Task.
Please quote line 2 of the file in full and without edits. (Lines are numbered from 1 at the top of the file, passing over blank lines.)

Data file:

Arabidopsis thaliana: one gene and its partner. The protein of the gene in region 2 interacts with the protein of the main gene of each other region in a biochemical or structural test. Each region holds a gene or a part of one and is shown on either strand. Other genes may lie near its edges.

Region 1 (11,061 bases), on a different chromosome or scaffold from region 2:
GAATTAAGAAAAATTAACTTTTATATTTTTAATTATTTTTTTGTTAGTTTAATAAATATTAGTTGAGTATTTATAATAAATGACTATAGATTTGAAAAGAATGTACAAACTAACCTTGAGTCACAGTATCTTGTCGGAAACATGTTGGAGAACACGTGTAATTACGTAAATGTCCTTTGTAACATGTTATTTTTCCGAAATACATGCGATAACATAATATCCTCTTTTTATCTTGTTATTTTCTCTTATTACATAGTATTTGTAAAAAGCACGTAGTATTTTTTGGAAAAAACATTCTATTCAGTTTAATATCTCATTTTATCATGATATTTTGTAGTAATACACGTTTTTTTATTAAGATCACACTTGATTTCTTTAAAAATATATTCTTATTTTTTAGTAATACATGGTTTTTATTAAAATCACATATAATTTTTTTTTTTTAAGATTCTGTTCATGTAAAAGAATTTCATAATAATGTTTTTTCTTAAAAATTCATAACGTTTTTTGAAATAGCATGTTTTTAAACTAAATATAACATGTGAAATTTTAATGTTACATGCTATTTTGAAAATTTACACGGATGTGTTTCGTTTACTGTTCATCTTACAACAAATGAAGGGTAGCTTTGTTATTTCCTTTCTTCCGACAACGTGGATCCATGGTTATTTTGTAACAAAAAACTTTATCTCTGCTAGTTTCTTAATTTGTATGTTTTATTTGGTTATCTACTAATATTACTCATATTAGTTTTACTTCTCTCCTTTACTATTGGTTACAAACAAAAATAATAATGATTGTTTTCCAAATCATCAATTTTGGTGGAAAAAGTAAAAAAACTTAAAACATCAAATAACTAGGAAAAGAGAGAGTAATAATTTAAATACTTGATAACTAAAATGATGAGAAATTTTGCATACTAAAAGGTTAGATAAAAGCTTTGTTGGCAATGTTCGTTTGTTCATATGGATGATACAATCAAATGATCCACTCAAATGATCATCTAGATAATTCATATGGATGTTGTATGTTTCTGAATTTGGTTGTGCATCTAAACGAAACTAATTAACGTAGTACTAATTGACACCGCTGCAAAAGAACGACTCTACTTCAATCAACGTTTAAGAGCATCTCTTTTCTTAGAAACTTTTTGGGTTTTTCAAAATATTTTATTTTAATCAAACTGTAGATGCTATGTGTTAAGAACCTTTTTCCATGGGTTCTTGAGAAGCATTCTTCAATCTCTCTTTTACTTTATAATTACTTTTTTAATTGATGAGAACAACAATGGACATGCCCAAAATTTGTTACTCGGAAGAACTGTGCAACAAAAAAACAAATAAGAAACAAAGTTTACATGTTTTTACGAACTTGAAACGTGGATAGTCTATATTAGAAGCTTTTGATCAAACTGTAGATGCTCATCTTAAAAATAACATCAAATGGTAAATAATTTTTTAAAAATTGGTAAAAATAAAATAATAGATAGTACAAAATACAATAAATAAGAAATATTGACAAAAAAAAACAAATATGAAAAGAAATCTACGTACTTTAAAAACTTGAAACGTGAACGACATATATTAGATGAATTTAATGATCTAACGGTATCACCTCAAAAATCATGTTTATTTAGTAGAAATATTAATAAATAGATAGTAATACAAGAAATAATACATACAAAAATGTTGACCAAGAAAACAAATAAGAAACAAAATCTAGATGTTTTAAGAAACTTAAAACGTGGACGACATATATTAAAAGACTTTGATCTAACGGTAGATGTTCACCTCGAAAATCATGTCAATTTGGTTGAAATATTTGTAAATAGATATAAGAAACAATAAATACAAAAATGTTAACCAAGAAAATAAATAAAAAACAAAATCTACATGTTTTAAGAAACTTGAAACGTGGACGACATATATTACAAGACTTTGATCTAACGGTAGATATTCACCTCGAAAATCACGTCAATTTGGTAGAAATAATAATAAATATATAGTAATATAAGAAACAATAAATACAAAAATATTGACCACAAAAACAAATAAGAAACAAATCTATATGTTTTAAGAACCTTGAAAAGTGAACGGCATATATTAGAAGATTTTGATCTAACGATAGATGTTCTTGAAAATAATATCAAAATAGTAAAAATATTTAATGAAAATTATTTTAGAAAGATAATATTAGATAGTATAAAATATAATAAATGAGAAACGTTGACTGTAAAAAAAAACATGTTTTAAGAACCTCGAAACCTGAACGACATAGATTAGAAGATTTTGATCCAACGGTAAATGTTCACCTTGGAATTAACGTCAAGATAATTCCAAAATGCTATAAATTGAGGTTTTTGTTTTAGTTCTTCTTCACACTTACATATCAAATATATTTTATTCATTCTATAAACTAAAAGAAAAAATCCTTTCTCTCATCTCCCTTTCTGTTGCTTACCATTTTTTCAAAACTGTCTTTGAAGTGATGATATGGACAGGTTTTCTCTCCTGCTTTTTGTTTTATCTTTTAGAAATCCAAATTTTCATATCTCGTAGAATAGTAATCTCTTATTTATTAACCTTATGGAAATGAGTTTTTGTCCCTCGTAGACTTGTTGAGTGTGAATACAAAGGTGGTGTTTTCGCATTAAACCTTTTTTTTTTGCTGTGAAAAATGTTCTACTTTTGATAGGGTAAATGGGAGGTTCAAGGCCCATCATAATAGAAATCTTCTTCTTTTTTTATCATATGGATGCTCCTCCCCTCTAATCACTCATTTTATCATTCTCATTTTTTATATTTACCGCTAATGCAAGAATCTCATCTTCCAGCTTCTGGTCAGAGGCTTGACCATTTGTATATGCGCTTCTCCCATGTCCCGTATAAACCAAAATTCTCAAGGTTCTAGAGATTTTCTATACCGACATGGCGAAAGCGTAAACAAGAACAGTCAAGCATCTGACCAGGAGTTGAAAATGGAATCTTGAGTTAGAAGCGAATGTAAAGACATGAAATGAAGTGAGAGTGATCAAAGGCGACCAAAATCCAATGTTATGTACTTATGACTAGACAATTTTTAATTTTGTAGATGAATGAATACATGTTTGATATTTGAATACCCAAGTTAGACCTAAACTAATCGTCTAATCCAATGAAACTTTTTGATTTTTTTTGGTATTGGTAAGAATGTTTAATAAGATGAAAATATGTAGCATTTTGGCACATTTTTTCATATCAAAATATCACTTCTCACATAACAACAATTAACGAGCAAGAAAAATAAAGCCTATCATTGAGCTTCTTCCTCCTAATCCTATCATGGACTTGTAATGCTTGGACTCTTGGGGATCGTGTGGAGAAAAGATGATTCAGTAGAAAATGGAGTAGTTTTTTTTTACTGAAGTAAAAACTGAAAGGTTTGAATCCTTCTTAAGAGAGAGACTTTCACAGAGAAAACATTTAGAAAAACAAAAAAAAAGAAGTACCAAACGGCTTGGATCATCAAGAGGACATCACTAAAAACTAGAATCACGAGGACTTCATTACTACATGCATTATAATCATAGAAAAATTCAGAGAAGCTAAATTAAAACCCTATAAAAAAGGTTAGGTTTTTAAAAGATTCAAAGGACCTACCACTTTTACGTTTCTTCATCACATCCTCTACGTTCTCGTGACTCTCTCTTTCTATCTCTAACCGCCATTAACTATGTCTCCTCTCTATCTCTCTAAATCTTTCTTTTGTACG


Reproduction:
Region 1 (11,061 bases), on a different chromosome or scaffold from region 2: